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In a question I saw on here a while back, somebody said that the development of a sapient, technologically progressing species requires fire, and thus such a phenomenon could not occur under water.

However, geothermal vents can become quite hot, and so could it be possible for an underwater species to use that for purposes that would normally require a fire, such as cooking meat and melting metal and such?

If such conditions are not possible on earth, could a situation allow this on other planets? And what would be the effects of the required changes?

Thank you!

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They key thing determining what you can do with a geothermal vent is how hot it gets. The hottest subsea vents on Earth measure around 410 °C at the surface; you might be able to get a bit hotter though clever plumbing or isolating the water supply.

Now, what can you do with 400-500° water?

  • Cooking. Virtually all cooking takes place at lower temperatures, so there's no problem here. (In fact, Fishing Cone Geyser in Yellowstone was used for cooking fresh-caught fish).
  • Casting metal. Out of the classic metals, tin, zinc, and lead all have melting points below 500°C. The actual process would be a bit tricky, as you need to isolate the metal and the mold from water to prevent overly-quick cooling; if you're using a shallow vent, you also need to worry about steam explosions.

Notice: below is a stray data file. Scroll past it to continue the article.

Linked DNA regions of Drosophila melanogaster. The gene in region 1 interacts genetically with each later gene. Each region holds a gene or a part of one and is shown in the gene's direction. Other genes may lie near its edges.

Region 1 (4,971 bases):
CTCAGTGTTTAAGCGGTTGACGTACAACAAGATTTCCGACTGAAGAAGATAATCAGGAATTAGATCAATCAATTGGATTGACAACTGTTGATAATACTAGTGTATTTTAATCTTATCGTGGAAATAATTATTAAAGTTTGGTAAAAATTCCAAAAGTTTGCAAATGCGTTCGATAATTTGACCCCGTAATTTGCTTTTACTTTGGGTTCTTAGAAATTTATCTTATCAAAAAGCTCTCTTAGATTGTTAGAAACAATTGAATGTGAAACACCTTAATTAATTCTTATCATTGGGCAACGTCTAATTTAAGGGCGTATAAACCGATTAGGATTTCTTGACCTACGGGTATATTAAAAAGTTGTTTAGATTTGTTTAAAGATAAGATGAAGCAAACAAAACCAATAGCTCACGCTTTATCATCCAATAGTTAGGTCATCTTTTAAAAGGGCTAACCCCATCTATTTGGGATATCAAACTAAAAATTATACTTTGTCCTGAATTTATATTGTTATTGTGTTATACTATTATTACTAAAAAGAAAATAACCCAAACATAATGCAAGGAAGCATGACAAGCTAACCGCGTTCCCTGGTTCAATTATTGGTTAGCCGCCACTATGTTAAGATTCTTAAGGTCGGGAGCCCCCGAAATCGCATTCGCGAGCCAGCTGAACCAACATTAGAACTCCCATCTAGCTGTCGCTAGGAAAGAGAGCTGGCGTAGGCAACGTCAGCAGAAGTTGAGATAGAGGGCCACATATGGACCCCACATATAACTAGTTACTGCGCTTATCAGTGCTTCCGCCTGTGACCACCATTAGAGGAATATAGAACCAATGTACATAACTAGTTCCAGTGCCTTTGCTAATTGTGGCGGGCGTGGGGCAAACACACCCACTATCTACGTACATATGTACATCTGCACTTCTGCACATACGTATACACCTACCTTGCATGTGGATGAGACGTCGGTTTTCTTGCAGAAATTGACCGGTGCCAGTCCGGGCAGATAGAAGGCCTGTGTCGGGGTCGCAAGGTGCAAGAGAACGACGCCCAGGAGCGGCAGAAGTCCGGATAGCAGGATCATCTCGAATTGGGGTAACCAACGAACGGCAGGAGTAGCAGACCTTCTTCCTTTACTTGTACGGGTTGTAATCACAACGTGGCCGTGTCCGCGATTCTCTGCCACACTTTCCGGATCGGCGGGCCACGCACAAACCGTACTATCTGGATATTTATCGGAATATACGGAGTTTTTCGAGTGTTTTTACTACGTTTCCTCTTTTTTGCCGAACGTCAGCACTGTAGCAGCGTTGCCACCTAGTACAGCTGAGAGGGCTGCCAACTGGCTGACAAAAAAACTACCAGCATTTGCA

What you can't do:

  • Smelt the metal in the first place. Tin, zinc, and lead all are smelted by heating the appropriate oxide to temperatures in excess of 1000°C in the presence of a reducing agent.
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Just to widen the scope a bit, in regards to "the development of a sapient, technologically progressing species requires fire, and thus such a phenomenon could not occur under water.", that statement shows a distinct lack of imagination and critical thought. perhaps not a "technologically progressing species" in the same way WE progress, but just a moments thought can give many alternatives. for example, where we progressed thru fire and metallurgy, the hypothetical aquatics may progress thru biological manipulation and electricity. for example, suppose some genius noticed that the shocks give off by an electric eel analogue are transmitted thru a certain species of seaweed analogue, and had the idea of trapping a electric eel and constructing a barrier of said conductive seaweed, where he could connect the eel to the barrier and induce it to give off a shock to ward away a predator. is this not considered "technologically progressing" ? it could lead to genetic manipulation via breeding both eels and seaweed, and looking for other such things like finding and improving a biological source of stronger materials, perhaps based on calcium, silicon, etc to make weapons and devices from. Our own science is just beginning to explore making materials from, for example, inducing bacteria and other "living" organisms to grow them how we want them.

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